In Romans chapter 7 we come to one of the most remarkable passages in all of Paul's writings. For here the apostle of Christ bares his very soul, and exposes his most intimate spiritual experience of the law of God and of sin in his human nature. The main discourse we have is in answer to the question of verse 7, Is the law sin? Paul is resolute in his determination to answer every possible allegation of the educated Jew whom he sees pitted against his defence of God's law and its ultimate purpose of life and well-being. He is still in the debating hall, and ready to plead from his personal experience of life. But first he buttresses his past and future argument with an analogy from everyday life, marriage and its sanctity and permanence in God's sight. 'By law, a married woman is bound to her husband as long as he is alive, but if her husband dies, she is released from the law of marriage ... she is released from that law, and is not an adulteress, even though she marries another man. So, my brothers, you also died to the law through the body of Christ, that you might belong to another, to him who was raised from the dead' (vv. 2-4). It is a neat and telling figure with which to reinforce the point made in chapter 6 about dying with Christ and dying to sin, so freeing the believer for a new and fruitful union. 'So, what shall we say then? Is the law sin? Certainly not! Indeed I would not have known what sin was except through the law ... For apart from law sin is dead. Once I was alive apart from the law; but when the commandment came, sin sprang to life and I died.' Paul is now speaking of the interaction between the law, itself holy, righteous and good, and inherent sin in himself. This interaction between the perceived law of God, and inherent sin, which sprang to life in the youthful Saul's experience as he grew into years of understanding and responsibility, leads him to say, starkly, I died. His conscience was awakened, and he became responsible as a sinner by practice as well as by nature. He now knew he was under God's condemnation as a sinner. No, the law itself is not sin; by no means. But sin in Paul's fallen human nature, responding to the law, brought conviction and guilt.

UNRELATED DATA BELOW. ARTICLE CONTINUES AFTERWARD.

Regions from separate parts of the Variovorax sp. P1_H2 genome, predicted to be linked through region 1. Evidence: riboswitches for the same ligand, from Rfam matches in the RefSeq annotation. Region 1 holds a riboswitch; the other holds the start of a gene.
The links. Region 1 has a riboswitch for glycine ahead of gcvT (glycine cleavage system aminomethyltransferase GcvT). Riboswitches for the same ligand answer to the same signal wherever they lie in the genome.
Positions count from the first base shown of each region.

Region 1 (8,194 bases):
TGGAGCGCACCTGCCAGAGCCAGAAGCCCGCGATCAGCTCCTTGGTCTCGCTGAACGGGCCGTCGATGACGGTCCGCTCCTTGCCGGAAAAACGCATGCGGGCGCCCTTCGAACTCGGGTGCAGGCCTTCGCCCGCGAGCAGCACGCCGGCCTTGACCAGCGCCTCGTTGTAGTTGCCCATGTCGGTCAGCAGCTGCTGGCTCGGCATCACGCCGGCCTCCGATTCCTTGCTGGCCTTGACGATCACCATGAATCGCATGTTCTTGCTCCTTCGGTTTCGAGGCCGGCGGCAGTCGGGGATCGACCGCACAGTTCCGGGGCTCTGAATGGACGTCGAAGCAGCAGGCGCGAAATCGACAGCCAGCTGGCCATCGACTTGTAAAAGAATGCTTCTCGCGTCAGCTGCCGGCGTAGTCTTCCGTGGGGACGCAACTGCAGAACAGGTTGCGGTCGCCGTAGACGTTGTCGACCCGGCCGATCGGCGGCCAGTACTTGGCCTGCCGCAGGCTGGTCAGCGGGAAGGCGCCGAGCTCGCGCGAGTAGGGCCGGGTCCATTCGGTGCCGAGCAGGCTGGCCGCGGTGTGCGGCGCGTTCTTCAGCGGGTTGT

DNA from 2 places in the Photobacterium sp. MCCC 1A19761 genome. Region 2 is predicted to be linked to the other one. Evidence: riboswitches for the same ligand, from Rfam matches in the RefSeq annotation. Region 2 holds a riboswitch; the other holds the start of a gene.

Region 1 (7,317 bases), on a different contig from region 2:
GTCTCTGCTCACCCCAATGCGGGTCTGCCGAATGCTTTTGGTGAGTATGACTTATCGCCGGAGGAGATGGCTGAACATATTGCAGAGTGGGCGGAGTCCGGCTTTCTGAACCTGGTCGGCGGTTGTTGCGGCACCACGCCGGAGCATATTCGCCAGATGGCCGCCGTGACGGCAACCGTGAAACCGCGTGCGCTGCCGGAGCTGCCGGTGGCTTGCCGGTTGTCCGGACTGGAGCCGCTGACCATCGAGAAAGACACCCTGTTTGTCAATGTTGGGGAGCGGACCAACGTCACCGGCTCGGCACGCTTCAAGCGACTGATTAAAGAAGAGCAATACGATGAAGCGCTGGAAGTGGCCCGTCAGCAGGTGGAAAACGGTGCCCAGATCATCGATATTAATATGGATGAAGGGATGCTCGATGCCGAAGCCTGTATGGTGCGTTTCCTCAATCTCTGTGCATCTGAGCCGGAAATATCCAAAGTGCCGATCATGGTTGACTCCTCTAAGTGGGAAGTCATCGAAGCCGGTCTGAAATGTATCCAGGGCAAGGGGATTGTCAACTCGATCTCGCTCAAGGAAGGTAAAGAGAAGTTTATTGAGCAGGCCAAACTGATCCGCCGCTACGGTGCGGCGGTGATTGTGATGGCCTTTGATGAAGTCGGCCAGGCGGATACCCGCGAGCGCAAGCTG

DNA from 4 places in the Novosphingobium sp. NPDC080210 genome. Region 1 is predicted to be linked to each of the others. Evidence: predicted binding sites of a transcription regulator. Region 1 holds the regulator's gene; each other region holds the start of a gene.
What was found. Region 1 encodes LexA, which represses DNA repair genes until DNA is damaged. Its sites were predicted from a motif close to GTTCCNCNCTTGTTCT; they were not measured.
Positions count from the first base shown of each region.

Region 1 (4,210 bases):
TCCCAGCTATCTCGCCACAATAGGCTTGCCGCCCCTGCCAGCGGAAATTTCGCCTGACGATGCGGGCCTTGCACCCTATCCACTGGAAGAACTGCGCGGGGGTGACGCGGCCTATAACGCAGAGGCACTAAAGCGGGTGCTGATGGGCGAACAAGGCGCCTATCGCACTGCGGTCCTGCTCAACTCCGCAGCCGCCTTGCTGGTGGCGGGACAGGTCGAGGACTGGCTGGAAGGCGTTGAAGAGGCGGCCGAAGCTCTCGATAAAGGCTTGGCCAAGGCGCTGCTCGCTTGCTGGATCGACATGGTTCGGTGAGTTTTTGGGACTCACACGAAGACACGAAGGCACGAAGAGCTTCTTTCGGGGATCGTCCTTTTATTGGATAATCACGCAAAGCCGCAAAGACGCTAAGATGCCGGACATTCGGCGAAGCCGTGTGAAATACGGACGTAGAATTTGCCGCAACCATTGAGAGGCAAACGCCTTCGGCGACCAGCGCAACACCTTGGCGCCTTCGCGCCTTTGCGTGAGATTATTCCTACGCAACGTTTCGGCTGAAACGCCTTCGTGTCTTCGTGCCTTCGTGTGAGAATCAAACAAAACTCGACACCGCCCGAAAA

What you heard from me, keep as the pattern of sound teaching, with faith and love in Christ Jesus. Guard the good deposit that was entrusted to you - guard it with the help of the Holy Spirit who lives in us.
2 Timothy 1:13-14